Pan American Shorebird Program

Image of Semipalmated Sandpiper
Photo: © Lesley Howes, 2015
Semipalmated Sandpiper

The Pan American Shorebird Program (PASP) was created in the mid-1980s as a standardized method for marking and identifying individual shorebirds in the field and to facilitate identification of the origin of banding. Prior to the PASP, it was extremely difficult to identify who had banded a shorebird and in which country it had been banded. The program has led to increased reporting of marked birds to researchers; as such, PASP has supported researchers to better understand shorebird movements and migration within the Western Hemisphere

Shorebird Marking Protocol

The PASP shorebird marking protocol is intended to be a flexible framework for the coordination of shorebird marking throughout the Western Hemisphere while promoting standards and best practices for marking, resighting and reporting.

It is based on a regional assignment of engraved colour flags and optional plain colour bands that allows for an adaptive one-flag system to be used across the Western Hemisphere. Smaller countries are grouped together into regions, sharing a unique flag colour while having the option to distinguish themselves by using an assigned colour band. Regional flags are engraved using a specific set of characters to ensure that they can be easily read in the field.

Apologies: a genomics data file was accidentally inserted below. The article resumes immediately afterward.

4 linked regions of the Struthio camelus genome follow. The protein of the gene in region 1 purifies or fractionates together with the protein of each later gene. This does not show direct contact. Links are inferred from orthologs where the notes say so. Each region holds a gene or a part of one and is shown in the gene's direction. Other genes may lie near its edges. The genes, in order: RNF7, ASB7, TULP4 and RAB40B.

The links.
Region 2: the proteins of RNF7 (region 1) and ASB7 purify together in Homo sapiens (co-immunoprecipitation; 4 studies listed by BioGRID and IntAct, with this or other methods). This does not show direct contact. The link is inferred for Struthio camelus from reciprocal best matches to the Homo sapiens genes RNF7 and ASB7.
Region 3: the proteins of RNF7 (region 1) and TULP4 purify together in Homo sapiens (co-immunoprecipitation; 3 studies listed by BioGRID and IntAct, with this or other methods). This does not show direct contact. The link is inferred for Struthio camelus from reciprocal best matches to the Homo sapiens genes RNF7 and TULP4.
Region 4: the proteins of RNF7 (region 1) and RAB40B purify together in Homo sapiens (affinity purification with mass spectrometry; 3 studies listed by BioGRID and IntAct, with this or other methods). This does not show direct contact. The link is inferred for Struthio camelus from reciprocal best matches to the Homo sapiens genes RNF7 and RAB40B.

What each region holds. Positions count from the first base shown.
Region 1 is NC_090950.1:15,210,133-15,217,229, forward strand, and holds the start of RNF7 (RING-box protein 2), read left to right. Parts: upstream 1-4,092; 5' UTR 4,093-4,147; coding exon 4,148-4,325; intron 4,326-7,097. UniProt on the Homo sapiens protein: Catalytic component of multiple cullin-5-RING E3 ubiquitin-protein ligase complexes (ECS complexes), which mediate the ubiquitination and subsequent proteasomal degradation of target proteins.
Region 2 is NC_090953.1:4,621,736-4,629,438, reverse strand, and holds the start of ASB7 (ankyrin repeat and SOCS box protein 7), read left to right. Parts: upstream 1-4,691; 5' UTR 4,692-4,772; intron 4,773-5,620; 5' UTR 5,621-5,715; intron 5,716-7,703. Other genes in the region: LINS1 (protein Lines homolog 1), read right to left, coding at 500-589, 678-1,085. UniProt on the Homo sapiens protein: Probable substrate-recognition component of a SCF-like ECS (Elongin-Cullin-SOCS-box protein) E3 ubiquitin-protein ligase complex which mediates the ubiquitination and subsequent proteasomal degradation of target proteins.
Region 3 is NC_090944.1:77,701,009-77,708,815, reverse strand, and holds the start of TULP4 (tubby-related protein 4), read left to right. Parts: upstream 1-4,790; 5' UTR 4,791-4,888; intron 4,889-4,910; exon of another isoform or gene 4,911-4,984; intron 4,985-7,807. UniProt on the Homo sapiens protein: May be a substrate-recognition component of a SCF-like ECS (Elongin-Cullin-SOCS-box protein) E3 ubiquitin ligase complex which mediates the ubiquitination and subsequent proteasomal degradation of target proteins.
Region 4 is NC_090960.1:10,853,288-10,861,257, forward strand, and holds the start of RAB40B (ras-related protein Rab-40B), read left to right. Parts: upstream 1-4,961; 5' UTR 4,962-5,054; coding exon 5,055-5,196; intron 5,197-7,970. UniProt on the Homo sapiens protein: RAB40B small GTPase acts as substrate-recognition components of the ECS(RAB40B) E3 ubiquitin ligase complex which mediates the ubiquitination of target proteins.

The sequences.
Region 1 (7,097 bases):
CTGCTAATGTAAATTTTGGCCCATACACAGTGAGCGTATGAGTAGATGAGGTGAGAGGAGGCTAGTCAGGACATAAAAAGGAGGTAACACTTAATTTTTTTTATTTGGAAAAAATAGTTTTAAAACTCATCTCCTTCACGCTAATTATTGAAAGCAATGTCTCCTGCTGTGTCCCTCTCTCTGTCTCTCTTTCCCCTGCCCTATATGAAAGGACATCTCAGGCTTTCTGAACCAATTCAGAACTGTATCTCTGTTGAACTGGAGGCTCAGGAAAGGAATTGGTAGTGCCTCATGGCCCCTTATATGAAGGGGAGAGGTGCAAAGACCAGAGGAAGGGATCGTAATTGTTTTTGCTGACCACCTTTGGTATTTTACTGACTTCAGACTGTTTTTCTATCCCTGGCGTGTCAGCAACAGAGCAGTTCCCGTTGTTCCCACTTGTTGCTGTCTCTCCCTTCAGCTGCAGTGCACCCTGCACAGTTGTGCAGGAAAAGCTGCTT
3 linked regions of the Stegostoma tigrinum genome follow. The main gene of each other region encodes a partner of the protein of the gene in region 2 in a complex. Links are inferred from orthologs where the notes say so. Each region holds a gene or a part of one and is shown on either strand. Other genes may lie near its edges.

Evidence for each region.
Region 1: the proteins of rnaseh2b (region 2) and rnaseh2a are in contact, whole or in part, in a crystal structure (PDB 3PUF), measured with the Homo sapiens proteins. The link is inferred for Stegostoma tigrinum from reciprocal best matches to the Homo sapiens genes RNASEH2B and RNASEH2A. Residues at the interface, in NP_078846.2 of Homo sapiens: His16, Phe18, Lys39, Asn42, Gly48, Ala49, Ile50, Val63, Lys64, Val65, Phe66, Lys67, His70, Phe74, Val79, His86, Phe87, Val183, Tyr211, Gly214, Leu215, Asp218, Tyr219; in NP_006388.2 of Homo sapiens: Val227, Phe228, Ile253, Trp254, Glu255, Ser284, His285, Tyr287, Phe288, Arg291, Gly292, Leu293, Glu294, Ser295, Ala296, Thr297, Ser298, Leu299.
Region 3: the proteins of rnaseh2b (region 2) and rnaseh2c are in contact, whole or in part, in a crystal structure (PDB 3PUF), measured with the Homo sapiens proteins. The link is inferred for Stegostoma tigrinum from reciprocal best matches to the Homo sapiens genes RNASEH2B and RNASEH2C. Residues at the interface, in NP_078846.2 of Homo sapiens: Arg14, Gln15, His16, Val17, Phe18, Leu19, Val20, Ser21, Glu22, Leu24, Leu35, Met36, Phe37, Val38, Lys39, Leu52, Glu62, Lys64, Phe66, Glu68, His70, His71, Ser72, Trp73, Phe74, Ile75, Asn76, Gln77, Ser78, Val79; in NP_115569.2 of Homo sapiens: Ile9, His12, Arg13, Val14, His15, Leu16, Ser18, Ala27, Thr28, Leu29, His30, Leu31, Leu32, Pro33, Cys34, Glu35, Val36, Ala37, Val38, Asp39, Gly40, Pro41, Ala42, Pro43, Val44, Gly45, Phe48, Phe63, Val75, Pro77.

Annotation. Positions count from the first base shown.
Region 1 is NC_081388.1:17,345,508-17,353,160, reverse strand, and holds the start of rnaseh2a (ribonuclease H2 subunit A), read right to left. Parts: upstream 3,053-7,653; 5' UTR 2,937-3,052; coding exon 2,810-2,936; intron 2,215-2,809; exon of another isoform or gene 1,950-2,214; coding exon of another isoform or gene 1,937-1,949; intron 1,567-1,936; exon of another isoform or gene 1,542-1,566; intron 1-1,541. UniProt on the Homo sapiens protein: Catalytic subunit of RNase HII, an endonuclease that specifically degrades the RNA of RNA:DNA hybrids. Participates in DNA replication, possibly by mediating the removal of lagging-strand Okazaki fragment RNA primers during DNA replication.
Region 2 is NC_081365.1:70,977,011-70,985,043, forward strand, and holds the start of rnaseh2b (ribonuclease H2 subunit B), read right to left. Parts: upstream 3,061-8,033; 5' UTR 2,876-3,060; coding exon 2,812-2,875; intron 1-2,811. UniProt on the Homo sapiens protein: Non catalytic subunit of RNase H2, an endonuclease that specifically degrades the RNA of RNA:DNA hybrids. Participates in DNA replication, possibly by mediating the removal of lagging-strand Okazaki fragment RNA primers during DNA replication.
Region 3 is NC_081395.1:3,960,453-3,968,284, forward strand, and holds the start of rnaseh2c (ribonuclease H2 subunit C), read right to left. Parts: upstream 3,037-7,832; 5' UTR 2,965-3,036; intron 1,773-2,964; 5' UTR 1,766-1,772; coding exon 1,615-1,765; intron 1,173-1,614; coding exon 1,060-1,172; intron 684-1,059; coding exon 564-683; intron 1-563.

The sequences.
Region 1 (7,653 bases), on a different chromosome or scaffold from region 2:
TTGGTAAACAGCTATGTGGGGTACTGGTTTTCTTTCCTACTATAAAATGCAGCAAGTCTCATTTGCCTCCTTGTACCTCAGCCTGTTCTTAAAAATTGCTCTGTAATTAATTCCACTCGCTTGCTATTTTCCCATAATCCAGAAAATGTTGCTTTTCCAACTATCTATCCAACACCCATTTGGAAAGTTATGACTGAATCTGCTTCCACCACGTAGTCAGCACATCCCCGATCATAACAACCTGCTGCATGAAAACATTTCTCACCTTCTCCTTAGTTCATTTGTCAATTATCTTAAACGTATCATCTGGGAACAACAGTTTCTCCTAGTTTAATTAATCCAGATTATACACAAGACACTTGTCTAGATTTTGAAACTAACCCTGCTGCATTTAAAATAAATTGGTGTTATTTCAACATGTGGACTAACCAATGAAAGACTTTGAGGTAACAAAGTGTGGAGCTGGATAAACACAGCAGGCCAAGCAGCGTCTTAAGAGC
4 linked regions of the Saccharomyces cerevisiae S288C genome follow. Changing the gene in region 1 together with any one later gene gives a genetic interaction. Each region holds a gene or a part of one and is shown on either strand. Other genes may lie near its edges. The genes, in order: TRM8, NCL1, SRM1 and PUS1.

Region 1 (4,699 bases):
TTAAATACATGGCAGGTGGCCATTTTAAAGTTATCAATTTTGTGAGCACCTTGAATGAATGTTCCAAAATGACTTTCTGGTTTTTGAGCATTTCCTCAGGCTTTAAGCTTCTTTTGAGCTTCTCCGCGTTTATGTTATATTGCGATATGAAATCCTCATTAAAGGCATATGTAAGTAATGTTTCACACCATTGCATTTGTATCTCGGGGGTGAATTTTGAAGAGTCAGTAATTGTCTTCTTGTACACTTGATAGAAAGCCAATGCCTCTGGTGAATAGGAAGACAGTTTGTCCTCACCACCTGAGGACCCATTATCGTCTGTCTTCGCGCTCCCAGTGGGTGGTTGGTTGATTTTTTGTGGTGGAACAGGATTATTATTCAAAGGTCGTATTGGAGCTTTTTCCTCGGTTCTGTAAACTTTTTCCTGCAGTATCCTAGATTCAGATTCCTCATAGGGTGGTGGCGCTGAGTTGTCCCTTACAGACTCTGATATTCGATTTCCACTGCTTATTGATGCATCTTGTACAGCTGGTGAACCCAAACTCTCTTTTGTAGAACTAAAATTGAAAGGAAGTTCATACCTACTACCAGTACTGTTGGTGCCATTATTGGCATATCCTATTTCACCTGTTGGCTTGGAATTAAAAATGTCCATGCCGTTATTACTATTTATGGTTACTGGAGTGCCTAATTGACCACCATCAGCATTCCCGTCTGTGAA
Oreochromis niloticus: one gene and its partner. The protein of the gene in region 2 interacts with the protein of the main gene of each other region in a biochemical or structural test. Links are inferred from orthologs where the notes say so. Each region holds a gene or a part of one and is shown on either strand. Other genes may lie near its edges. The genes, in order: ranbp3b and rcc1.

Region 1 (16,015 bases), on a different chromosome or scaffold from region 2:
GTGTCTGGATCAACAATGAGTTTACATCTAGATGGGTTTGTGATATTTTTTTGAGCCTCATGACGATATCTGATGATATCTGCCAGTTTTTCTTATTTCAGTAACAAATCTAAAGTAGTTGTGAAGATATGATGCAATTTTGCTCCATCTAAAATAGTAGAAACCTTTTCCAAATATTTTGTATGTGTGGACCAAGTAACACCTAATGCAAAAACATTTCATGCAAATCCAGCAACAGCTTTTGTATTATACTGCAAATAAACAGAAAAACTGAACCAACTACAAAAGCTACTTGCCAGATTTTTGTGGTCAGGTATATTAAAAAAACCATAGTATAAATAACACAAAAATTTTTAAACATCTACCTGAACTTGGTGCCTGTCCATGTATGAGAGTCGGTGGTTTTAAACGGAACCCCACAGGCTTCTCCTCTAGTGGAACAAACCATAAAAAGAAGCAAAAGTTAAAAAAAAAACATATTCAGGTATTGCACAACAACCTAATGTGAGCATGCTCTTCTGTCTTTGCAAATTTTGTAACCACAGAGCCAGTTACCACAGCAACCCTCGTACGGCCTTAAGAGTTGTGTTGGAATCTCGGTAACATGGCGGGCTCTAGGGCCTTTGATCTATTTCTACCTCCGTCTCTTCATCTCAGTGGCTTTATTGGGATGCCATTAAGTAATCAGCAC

The protocol also promotes a standardized collaborative approach by providing recommendations for resightings and reporting of resighting data that allows researchers to maximize their banding and resighting efforts and collect resighting data from throughout the study species’ range.

The PASP Shorebird Marking Protocol is available in French and English on the WHSRN website or from the Bird Banding Office.

The North American Banders' Manual for Banding Shorebirds by C.L. Gratto-Trevor is available on the North American Banding Council (NABC) website.

For further information on the Pan American Shorebird Program in Canada contact:

Bird Banding Office
National Wildlife Research Centre
Environment and Climate Change Canada
Carleton University
1125 Colonel By Drive (Raven Rd)
Ottawa, ON K1A 0H3
Canada
Email: ec.bbo.ec@canada.ca
Bird Banding Office website
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